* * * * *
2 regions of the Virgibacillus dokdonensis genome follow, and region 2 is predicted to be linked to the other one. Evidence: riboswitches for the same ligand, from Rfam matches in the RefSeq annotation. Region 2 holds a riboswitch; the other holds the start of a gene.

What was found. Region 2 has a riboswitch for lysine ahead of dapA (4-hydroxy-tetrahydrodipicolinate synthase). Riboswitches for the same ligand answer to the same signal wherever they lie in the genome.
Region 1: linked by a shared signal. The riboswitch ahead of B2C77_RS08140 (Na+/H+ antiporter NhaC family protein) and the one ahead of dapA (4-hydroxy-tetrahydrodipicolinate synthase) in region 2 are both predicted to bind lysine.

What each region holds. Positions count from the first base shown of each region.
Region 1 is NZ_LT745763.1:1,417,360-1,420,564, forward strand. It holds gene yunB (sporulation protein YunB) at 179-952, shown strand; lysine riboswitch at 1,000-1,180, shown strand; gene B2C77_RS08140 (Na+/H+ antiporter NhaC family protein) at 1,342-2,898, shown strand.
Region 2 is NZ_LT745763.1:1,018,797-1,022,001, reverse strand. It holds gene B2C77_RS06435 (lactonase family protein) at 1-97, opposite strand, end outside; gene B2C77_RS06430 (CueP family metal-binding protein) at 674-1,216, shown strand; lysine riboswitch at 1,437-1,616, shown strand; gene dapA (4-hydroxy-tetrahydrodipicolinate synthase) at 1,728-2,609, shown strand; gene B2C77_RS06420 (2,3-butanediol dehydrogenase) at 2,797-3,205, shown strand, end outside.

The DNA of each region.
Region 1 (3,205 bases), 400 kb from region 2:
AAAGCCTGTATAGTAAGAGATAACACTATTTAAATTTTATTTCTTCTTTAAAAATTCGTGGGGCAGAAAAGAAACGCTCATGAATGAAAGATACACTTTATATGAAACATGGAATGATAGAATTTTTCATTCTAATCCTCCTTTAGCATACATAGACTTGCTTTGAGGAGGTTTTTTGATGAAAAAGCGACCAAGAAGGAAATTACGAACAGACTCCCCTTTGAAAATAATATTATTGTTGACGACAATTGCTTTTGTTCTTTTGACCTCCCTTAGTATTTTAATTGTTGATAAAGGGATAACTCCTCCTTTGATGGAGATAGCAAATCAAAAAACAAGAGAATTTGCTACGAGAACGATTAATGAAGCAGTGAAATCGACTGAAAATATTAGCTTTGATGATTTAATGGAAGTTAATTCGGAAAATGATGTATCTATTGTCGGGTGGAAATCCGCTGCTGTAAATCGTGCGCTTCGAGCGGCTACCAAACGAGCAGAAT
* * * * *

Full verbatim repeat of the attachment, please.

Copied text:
2 regions of the Virgibacillus dokdonensis genome follow, and region 2 is predicted to be linked to the other one. Evidence: riboswitches for the same ligand, from Rfam matches in the RefSeq annotation. Region 2 holds a riboswitch; the other holds the start of a gene.

What was found. Region 2 has a riboswitch for lysine ahead of dapA (4-hydroxy-tetrahydrodipicolinate synthase). Riboswitches for the same ligand answer to the same signal wherever they lie in the genome.
Region 1: linked by a shared signal. The riboswitch ahead of B2C77_RS08140 (Na+/H+ antiporter NhaC family protein) and the one ahead of dapA (4-hydroxy-tetrahydrodipicolinate synthase) in region 2 are both predicted to bind lysine.

What each region holds. Positions count from the first base shown of each region.
Region 1 is NZ_LT745763.1:1,417,360-1,420,564, forward strand. It holds gene yunB (sporulation protein YunB) at 179-952, shown strand; lysine riboswitch at 1,000-1,180, shown strand; gene B2C77_RS08140 (Na+/H+ antiporter NhaC family protein) at 1,342-2,898, shown strand.
Region 2 is NZ_LT745763.1:1,018,797-1,022,001, reverse strand. It holds gene B2C77_RS06435 (lactonase family protein) at 1-97, opposite strand, end outside; gene B2C77_RS06430 (CueP family metal-binding protein) at 674-1,216, shown strand; lysine riboswitch at 1,437-1,616, shown strand; gene dapA (4-hydroxy-tetrahydrodipicolinate synthase) at 1,728-2,609, shown strand; gene B2C77_RS06420 (2,3-butanediol dehydrogenase) at 2,797-3,205, shown strand, end outside.

The DNA of each region.
Region 1 (3,205 bases), 400 kb from region 2:
AAAGCCTGTATAGTAAGAGATAACACTATTTAAATTTTATTTCTTCTTTAAAAATTCGTGGGGCAGAAAAGAAACGCTCATGAATGAAAGATACACTTTATATGAAACATGGAATGATAGAATTTTTCATTCTAATCCTCCTTTAGCATACATAGACTTGCTTTGAGGAGGTTTTTTGATGAAAAAGCGACCAAGAAGGAAATTACGAACAGACTCCCCTTTGAAAATAATATTATTGTTGACGACAATTGCTTTTGTTCTTTTGACCTCCCTTAGTATTTTAATTGTTGATAAAGGGATAACTCCTCCTTTGATGGAGATAGCAAATCAAAAAACAAGAGAATTTGCTACGAGAACGATTAATGAAGCAGTGAAATCGACTGAAAATATTAGCTTTGATGATTTAATGGAAGTTAATTCGGAAAATGATGTATCTATTGTCGGGTGGAAATCCGCTGCTGTAAATCGTGCGCTTCGAGCGGCTACCAAACGAGCAGAAT